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A&A: Can An Agency Charge Fees for Inspecting Public Records?

Q: I am inquiring whether agencies can charge you to inspect e-mails or get copies of e-mails based on Government Code section 6253.9(b)?  Are they allowed to use rule of cost to construct a record, and the cost of programming and computer services necessary to produce a copy of the record, for the charging of e-mails either to inspect them or get copies of them?

A: Yes, fees may be charged for obtaining a copy an electronic copy of a record and those costs can vary.  However, I am not aware of any case law or statute that allows an agency to charge for inspection.  Charges for obtaining electronic documents are generally limited to the direct cost of providing a copy in an electronic format.  Government Code section 6253.5(a)(2). But see Government Code section 6253.9(b).

As to your second question, in certain circumstances a public agency can charged “the cost of producing a copy of the record, including the cost to construct a record, and the cost of programming and computer services necessary to produce a copy.”  Government Code section 6253.9(b).

Such charges are allowed when:

(1) The public agency would be required to produce a copy of an electronic record and the record is one that is produced only at otherwise regularly scheduled intervals; or

(2) The request would require data compilation, extraction, or programming to produce the record.  Government Code section 6253.9(b).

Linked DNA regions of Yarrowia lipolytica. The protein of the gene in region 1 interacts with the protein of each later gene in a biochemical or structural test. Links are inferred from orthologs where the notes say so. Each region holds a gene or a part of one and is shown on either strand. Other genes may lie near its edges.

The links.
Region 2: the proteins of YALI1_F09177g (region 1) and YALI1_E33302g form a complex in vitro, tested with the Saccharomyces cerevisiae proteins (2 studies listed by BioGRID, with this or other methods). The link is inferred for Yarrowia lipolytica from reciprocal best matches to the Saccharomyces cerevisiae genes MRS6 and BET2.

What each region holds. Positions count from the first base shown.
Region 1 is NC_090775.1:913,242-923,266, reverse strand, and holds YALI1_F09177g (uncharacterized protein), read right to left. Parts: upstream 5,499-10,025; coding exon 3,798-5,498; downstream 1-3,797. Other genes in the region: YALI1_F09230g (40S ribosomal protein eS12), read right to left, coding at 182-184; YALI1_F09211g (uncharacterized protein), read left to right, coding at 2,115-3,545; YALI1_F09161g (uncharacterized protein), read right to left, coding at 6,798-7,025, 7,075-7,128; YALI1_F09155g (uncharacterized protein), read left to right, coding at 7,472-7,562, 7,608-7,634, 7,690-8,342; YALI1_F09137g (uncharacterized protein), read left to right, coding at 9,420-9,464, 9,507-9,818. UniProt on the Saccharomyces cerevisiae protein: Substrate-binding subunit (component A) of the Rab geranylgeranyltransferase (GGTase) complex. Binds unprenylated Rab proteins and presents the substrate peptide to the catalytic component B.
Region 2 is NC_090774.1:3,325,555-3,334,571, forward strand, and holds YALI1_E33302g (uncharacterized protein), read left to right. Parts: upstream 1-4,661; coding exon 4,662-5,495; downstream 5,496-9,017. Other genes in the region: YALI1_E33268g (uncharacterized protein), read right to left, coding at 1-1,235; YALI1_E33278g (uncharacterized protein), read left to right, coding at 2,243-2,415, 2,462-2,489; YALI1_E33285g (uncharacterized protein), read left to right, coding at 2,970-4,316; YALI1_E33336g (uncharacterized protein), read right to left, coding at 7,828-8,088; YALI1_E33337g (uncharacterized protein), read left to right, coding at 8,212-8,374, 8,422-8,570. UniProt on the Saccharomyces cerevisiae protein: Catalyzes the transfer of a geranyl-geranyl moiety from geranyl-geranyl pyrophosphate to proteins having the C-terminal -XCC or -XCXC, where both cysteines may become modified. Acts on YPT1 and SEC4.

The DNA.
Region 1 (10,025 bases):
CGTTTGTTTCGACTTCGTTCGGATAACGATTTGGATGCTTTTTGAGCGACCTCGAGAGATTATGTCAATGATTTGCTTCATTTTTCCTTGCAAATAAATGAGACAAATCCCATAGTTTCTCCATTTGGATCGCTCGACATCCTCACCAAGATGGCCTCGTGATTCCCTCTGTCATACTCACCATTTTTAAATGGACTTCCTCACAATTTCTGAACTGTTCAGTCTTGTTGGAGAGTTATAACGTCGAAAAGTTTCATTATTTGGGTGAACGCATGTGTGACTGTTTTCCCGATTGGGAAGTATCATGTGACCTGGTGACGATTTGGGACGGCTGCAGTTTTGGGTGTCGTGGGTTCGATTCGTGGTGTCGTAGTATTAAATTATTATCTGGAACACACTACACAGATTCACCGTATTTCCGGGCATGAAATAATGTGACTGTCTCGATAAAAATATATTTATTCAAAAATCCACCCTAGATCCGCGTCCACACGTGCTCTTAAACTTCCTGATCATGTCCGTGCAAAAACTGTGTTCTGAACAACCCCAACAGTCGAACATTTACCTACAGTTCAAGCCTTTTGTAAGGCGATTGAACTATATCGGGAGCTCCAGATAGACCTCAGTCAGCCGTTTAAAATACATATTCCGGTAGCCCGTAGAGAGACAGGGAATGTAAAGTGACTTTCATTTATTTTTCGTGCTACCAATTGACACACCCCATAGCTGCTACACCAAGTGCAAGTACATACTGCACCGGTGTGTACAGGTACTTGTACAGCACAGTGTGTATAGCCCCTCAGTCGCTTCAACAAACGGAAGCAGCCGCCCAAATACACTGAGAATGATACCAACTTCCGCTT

As a general matter, however, it is not clear why any special programming would be necessarily simply to allow you to view e-mails.

If the agency is suggesting providing the access you seek in a way that would be cost-prohibitive, you might be able to discuss alternatives with the agency.  Note that under Government Code section 6253.1, agencies are supposed to take certain steps “to assist the member of the public make a focused and effective request that reasonably describes an identifiable record or records” including “provide suggestions for overcoming any practical basis for denying access to the records or information sought.”

Government Code section 6253.9:

(a) Unless otherwise prohibited by law, any agency that has information that constitutes an identifiable public record not exempt from
disclosure pursuant to this chapter that is in an electronic format shall make that information available in an electronic format when requested by any person and, when applicable, shall comply with the following:

(1) The agency shall make the information available in any electronic format in which it holds the information.

(2) Each agency shall provide a copy of an electronic record in the format requested if the requested format is one that
has been used by the agency to create copies for its own use or for provision to other agencies. The cost of duplication shall be limited to the direct cost of producing a copy of a record in an electronic format.

(b) Notwithstanding paragraph (2) of subdivision (a), the requester shall bear the cost of producing a copy of the record, including
the cost to construct a record, and the cost of programming and computer services necessary to produce a copy of the record when either of the following applies: